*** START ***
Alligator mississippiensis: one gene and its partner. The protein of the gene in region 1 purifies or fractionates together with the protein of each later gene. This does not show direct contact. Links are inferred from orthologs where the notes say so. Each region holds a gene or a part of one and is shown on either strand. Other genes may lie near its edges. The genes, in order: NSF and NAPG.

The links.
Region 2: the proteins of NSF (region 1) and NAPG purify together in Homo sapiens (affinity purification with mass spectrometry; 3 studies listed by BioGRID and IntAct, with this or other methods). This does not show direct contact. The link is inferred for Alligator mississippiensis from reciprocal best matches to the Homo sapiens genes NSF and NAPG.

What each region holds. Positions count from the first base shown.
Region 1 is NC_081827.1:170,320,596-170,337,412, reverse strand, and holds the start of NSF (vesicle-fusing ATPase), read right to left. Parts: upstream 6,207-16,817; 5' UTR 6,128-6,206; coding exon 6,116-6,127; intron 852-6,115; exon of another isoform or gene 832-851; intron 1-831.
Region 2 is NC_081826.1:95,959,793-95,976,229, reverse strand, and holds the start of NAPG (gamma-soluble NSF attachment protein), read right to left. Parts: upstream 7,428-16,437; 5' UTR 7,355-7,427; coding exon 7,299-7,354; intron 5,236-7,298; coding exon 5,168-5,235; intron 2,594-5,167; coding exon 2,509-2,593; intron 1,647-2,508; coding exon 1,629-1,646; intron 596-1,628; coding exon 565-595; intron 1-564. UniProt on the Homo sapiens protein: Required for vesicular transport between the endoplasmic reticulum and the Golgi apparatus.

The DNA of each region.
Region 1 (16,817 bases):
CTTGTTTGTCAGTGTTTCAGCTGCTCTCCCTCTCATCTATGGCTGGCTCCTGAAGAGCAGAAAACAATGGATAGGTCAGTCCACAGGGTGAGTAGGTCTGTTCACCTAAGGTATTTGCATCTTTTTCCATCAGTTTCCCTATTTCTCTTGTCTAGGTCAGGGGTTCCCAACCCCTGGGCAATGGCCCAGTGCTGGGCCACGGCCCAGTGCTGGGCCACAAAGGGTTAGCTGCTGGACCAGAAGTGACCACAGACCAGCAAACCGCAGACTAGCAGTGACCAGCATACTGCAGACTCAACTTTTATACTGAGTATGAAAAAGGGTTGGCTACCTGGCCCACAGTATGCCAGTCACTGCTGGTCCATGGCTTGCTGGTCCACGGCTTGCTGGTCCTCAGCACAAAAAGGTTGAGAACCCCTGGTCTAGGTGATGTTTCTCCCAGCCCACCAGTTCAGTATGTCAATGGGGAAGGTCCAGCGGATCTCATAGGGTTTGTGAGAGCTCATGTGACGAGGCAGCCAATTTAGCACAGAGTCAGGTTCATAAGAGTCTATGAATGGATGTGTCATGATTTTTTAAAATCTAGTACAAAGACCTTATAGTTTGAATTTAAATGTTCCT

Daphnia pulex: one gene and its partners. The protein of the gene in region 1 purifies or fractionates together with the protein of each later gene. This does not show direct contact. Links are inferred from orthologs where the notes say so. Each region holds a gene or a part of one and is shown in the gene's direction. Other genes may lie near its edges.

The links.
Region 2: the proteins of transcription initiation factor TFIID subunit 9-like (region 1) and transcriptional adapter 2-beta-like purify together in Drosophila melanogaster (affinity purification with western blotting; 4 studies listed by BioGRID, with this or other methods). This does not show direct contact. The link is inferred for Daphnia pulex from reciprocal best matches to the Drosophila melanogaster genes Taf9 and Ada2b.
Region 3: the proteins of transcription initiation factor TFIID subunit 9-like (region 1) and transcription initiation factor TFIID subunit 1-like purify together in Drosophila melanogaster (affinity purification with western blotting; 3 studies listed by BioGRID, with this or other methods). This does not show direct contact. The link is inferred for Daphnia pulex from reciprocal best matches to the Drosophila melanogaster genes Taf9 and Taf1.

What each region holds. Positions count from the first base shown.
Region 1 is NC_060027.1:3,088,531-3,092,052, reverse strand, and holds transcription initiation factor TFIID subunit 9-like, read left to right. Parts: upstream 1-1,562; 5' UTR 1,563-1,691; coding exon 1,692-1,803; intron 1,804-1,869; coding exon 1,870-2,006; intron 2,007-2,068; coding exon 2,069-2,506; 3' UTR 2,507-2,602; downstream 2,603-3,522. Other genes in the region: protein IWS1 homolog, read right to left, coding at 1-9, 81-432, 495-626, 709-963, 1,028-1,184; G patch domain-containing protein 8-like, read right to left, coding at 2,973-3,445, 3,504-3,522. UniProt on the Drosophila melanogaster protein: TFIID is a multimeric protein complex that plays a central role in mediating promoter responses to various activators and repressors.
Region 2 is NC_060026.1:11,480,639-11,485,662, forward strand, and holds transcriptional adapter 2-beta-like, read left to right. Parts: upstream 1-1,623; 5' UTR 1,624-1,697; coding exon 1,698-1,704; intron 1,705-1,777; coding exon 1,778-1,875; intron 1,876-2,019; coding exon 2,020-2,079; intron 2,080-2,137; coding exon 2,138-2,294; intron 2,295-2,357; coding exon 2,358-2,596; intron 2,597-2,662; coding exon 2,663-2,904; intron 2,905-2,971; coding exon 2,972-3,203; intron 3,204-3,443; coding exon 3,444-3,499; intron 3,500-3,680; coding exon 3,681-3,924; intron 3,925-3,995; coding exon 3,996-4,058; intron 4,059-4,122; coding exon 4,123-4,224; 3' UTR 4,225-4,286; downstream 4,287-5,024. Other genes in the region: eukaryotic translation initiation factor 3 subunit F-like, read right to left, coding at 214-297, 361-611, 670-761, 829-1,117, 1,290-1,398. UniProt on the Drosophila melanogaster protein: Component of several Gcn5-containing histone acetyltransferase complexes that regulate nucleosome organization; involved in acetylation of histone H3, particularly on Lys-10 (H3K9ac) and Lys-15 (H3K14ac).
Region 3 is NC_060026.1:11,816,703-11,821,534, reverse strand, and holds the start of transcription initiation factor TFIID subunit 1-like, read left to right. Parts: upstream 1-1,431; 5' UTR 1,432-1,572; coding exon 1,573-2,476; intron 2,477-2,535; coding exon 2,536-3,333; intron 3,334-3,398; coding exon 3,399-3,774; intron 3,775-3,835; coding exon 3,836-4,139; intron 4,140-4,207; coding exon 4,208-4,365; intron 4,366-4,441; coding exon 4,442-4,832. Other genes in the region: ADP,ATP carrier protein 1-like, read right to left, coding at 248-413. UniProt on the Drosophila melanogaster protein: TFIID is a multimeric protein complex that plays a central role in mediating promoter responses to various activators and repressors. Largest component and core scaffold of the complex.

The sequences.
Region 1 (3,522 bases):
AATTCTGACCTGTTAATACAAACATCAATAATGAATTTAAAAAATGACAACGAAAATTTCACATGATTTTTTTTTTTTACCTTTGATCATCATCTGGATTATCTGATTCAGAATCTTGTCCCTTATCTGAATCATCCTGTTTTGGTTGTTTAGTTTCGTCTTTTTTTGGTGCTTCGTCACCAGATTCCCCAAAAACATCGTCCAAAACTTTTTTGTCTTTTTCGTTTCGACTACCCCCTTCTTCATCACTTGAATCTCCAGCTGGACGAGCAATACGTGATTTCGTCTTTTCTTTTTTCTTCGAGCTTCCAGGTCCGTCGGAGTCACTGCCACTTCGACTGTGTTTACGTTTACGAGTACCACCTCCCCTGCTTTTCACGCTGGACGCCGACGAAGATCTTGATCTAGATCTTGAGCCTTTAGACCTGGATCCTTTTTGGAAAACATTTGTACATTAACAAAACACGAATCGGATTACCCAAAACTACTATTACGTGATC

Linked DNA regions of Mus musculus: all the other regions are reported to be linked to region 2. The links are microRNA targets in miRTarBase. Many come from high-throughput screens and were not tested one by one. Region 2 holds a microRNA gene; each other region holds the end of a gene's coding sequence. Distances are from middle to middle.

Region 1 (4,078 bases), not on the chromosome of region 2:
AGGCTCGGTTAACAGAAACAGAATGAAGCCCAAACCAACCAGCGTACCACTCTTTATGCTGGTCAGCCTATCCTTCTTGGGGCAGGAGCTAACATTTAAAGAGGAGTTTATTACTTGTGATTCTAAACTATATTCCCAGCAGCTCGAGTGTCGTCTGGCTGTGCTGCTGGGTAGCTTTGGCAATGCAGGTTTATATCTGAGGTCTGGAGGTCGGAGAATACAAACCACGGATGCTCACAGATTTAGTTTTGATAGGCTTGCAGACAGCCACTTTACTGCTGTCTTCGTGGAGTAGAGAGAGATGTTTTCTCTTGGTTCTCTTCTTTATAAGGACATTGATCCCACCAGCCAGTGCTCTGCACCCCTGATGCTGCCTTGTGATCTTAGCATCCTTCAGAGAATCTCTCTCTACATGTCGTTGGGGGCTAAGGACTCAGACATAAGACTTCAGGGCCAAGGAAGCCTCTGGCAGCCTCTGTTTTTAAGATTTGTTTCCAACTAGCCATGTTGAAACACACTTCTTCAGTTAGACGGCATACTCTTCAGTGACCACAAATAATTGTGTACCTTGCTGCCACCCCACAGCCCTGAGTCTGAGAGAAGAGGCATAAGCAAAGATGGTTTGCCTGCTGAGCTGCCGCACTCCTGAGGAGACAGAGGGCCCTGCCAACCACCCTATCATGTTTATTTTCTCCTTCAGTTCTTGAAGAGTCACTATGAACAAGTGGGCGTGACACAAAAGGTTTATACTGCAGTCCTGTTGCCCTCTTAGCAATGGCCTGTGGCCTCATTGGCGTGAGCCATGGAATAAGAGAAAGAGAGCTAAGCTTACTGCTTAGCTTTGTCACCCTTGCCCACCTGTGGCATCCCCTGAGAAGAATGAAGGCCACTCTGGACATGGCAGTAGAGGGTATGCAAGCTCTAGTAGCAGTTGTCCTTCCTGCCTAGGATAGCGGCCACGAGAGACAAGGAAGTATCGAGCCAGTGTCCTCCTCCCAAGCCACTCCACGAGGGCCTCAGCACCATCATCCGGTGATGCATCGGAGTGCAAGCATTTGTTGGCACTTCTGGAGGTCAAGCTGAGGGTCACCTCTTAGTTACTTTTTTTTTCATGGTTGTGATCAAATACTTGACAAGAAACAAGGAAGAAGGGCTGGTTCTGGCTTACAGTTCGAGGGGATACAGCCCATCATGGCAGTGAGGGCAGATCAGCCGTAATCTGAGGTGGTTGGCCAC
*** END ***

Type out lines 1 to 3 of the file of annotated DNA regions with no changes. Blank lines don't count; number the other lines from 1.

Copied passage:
Alligator mississippiensis: one gene and its partner. The protein of the gene in region 1 purifies or fractionates together with the protein of each later gene. This does not show direct contact. Links are inferred from orthologs where the notes say so. Each region holds a gene or a part of one and is shown on either strand. Other genes may lie near its edges. The genes, in order: NSF and NAPG.

The links.
Region 2: the proteins of NSF (region 1) and NAPG purify together in Homo sapiens (affinity purification with mass spectrometry; 3 studies listed by BioGRID and IntAct, with this or other methods). This does not show direct contact. The link is inferred for Alligator mississippiensis from reciprocal best matches to the Homo sapiens genes NSF and NAPG.